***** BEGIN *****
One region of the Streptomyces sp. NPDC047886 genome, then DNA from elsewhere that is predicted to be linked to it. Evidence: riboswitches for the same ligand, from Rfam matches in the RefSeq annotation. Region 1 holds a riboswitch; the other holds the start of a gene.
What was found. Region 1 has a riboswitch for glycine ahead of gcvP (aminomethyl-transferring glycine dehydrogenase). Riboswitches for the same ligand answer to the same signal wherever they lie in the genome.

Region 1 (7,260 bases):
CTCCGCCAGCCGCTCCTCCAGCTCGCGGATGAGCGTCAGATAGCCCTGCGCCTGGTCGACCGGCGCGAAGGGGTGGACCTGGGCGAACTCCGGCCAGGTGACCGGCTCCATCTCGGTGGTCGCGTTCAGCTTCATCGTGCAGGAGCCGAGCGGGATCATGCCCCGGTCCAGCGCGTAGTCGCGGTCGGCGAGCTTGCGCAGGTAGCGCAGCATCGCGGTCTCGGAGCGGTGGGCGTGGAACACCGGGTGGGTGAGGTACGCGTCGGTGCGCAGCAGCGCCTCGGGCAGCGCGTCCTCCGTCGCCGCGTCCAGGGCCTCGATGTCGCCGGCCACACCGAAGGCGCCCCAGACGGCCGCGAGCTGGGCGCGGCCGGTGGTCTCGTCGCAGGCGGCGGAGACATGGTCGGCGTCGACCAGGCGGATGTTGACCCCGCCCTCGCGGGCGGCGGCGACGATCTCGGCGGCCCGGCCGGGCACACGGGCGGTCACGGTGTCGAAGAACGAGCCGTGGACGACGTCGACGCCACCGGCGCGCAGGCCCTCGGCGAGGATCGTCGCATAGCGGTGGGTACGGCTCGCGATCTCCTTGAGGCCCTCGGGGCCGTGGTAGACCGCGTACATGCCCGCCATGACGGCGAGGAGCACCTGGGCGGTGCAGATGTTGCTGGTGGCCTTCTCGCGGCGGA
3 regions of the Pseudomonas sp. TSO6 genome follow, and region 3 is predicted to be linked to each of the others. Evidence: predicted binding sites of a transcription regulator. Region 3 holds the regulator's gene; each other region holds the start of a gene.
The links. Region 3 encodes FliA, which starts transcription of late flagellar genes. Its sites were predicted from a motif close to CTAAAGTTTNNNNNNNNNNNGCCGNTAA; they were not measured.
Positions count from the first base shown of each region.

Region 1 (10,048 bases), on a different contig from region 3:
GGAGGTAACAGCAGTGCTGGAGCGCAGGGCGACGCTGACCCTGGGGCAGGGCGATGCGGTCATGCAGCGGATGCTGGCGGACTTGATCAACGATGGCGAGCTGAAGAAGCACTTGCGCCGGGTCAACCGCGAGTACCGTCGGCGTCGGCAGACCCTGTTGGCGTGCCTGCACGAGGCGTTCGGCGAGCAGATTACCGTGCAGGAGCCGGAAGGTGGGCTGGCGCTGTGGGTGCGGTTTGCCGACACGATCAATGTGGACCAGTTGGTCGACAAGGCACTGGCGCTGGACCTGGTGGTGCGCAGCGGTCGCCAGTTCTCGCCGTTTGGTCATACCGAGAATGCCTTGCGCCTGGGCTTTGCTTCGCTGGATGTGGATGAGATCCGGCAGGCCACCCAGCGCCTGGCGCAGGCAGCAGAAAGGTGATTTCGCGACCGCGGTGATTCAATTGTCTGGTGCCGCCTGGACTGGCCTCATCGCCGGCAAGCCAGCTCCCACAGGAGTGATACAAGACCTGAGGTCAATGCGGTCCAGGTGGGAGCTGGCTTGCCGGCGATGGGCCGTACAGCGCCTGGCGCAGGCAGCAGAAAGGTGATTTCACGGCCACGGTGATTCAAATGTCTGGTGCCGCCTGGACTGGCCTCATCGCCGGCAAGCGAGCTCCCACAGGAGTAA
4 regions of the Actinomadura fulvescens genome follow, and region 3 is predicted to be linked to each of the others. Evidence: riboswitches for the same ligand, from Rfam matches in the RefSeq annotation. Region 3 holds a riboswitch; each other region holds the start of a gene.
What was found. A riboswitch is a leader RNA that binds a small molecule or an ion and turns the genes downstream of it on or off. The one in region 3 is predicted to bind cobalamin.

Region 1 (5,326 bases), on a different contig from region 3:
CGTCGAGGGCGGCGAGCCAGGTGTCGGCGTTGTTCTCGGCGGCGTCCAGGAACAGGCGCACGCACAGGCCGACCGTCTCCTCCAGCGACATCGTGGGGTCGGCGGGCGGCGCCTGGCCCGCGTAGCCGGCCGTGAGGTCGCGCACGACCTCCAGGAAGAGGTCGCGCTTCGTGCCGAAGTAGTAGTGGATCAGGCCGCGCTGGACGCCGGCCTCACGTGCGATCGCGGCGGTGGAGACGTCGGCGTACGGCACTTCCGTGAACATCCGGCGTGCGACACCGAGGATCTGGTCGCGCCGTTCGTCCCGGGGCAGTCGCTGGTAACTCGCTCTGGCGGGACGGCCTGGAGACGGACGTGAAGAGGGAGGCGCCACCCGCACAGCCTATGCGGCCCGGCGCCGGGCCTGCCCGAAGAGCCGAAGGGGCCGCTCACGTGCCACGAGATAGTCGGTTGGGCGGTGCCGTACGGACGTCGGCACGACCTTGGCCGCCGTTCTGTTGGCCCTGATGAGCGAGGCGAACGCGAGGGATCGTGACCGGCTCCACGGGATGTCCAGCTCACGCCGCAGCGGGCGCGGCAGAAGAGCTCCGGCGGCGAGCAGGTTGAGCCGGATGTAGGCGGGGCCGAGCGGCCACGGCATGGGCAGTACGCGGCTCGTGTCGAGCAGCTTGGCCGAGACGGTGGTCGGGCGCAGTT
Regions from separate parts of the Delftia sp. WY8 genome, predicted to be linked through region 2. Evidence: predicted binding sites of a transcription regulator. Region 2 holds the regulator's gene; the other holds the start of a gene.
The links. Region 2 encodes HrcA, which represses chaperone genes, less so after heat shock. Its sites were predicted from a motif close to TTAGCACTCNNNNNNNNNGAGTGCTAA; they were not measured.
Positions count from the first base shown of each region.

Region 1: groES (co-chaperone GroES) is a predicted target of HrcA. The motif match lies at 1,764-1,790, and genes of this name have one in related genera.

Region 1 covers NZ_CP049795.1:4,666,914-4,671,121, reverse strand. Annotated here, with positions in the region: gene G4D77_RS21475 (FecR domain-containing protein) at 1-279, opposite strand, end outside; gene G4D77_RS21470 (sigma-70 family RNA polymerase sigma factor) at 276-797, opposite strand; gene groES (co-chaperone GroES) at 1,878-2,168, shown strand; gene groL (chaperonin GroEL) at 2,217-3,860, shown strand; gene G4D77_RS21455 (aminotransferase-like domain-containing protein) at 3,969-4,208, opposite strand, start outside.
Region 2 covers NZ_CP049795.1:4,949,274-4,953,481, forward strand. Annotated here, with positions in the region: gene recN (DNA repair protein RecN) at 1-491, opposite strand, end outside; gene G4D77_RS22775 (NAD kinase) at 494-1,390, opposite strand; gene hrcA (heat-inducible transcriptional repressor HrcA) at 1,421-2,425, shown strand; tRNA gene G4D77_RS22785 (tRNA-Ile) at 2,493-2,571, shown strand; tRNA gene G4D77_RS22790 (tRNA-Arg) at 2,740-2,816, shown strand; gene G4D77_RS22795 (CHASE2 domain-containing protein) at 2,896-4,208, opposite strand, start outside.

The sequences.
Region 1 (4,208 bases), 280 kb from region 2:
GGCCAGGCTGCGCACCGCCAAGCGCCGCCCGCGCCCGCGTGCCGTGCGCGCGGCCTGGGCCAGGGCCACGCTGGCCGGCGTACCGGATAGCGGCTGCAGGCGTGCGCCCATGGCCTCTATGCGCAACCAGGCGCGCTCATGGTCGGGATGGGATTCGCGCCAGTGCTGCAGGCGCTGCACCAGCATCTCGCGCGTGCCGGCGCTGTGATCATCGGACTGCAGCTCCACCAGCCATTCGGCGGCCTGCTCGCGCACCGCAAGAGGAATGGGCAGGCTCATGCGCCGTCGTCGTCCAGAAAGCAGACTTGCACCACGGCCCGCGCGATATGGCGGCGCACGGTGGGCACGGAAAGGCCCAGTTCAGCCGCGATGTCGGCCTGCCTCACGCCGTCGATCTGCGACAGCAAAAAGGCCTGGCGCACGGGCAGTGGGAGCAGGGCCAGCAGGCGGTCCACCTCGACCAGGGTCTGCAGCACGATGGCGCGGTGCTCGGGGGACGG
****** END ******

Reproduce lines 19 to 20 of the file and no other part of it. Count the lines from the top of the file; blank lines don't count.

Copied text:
Region 2 covers NZ_CP049795.1:4,949,274-4,953,481, forward strand. Annotated here, with positions in the region: gene recN (DNA repair protein RecN) at 1-491, opposite strand, end outside; gene G4D77_RS22775 (NAD kinase) at 494-1,390, opposite strand; gene hrcA (heat-inducible transcriptional repressor HrcA) at 1,421-2,425, shown strand; tRNA gene G4D77_RS22785 (tRNA-Ile) at 2,493-2,571, shown strand; tRNA gene G4D77_RS22790 (tRNA-Arg) at 2,740-2,816, shown strand; gene G4D77_RS22795 (CHASE2 domain-containing protein) at 2,896-4,208, opposite strand, start outside.

The sequences.